Tech Review—EATON TVS R3100 Supercharger

Written by Steve Turner

Photography courtesy of the manufacturers

Positive-displacement superchargers are known for near-instant boost that carries throughout the powerband. The Twin Vortices Series (TVS) supercharger from EATON is successor to the historic Roots design and addresses its weaknesses, like efficiency and noise, by reducing air leakage between the rotor with more twist in their design. Utilizing longer rotors with much greater twist, EATON was able to improve the efficiency of the supercharger and customize for each application by adjusting the percentage of twist.

Many of the pioneering efforts that led to greater TVS efficiencies were born from refining the company’s smaller superchargers for OE applications with specific needs. The latest innovation is the EATON TVS R3100 rotor pack spearheaded by Nathan Deville, lead engineer at EATON. He is an aeronautical engineer who puts his voluminous knowledge of airflow to use building better boost-makers.

Based on demand from its aftermarket partners, EATON developed larger TVS rotors designed as direct replacements for the R2650 units designed for OEM applications. Like the company’s prior designs, these rotors feature a twisted design to improve efficiency that is enabled by the company’s manufacturing precision. Further improving their efficiency, these rotors benefit from Eaton’s powder coating, which fills in the gaps between rotor lobes, tips and faces. This coating reduces air leaks and tightens clearance the rotors.

While early modified Roots-blower, as deployed on the late 2000s Shelby GT500, employed a modest 30 degrees or so of twist, the early TVS rotors twisted as much as 120 degrees. Next-gen TVS rotors beginning with the R2650 deployed on OE engines like the Shelby GT500’s Predator 5.2, make use of a mind-bending 170 degrees. This nearly connects the inlet and outlet, which was previously unthinkable, but the machining tolerances of EATON’s proprietary machines made the design possible.

Leveraging computational flow dynamics, that leap actually improved efficiency by more than 15 percent by using a system approach in the design of the case to complement the rotors.

“I use my aeronautical degree more in boosting organization than I actually did in the aerospace industry. And that’s, that’s why I wanted to have an experience in the aerospace industry,” he said. “It’s a lot more mechanical than people think. And you know, a supercharger is just moving air. So, so I’ve actually kind of found my own little niche within the boosting group.”

With demand pouring in from its aftermarket partners for something even larger than the R2650, that niche helped EATON break from its tradition of only developing rotor packs for applications with an original-equipment manufacturing benefactor. The company instead set out to iterate a larger rotor pack that would fit in the confines of the previous R2650 case just for aftermarket applications.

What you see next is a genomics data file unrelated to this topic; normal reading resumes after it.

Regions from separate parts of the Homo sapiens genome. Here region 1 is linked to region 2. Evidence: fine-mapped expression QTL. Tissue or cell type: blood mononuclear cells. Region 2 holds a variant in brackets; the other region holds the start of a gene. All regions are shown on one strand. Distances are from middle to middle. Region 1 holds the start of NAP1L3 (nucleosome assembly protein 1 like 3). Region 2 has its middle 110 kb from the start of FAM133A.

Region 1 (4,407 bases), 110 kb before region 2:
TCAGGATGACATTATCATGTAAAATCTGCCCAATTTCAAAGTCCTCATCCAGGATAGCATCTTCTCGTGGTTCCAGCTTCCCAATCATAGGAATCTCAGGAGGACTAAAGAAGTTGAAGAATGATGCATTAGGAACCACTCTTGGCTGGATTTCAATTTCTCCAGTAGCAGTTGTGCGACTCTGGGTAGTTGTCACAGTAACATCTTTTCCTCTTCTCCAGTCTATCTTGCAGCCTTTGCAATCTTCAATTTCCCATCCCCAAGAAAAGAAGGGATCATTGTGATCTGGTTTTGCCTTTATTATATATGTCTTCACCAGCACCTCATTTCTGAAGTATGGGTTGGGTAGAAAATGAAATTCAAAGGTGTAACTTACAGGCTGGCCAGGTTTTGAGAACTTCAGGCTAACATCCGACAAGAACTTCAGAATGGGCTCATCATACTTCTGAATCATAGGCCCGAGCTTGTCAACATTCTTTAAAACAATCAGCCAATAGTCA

The result of that effort is the aforementioned EATON TVS R3100 rotor pack, which is 15 percent larger than its 2650 cousin, and should deliver at least that percentage of performance increase, possibly more, given a complementary case design.

In this case, however, that work will be done in collaboration  with Eaton’s aftermarket supercharger partners — including Magnuson Products, LLC; Harrop Engineering; ROUSH Performance; Edelbrock, LLC; and Superchargers Online — which are all set to release superchargers based on this new, larger rotor pack — a design which benefits from EATON’s OE design experience.

“With this 3100, we wanted to utilize as much as we could from the 2650 to make sure that this is going to be a very robust product,” Deville added. “We don’t want this just to last just a quarter mile right down the strip. Our goal is for it to last the entire warranty period.”

Designed to meet aftermarket demand, the R3100 rotors are sold to EATON’s aftermarket suppliers, like Magnuson, which developed several supercharger applications using the larger rotors. One example is this Vengeance 3100 supercharger for Hemi-powered Mopar machines, like Hellcats, Demons and Track Hawks.

Great attention to the bearings, seals and oiling ensures these blowers are sealed for life, require no maintenance, and remain durable for OE applications. In fact the supercharger components are so durable they actually challenged the componentry within the testing equipment.

“At any given time on one dedicated program, we’ll probably have four or five durability cells running non-stop,” Deville explained. “The units probably will run, I’ll say about two to three weeks nonstop.”

When it came to the 3100, Eaton just vetted the rotors in its lab using a modified 2650 case, rather than testing the complete supercharger design as it does for OE applications. But Eaton works continuously with the aftermarket partners on how best to package a unit for a specific application.

“But as part of the culture shift towards higher horsepower Eaton is differentiating itself by producing a product that not only makes high horsepower but also has long life and consistent performance.,” Deville added. “And one way to do that is, is to be more proactive and educate people out there and say, we want to coach you. We want to be a partner with you. We don’t want to just sell you a product and walk away.”

So the R3100 rotors might just be the beginning of more agile aftermarket development from EATON, which will likely yield even more options to make our beloved machines more powerful. Until then, however, it will be exciting to see what the aftermarket can do with this more muscular TVS rotor pack.

Source

EATON

Eaton.com

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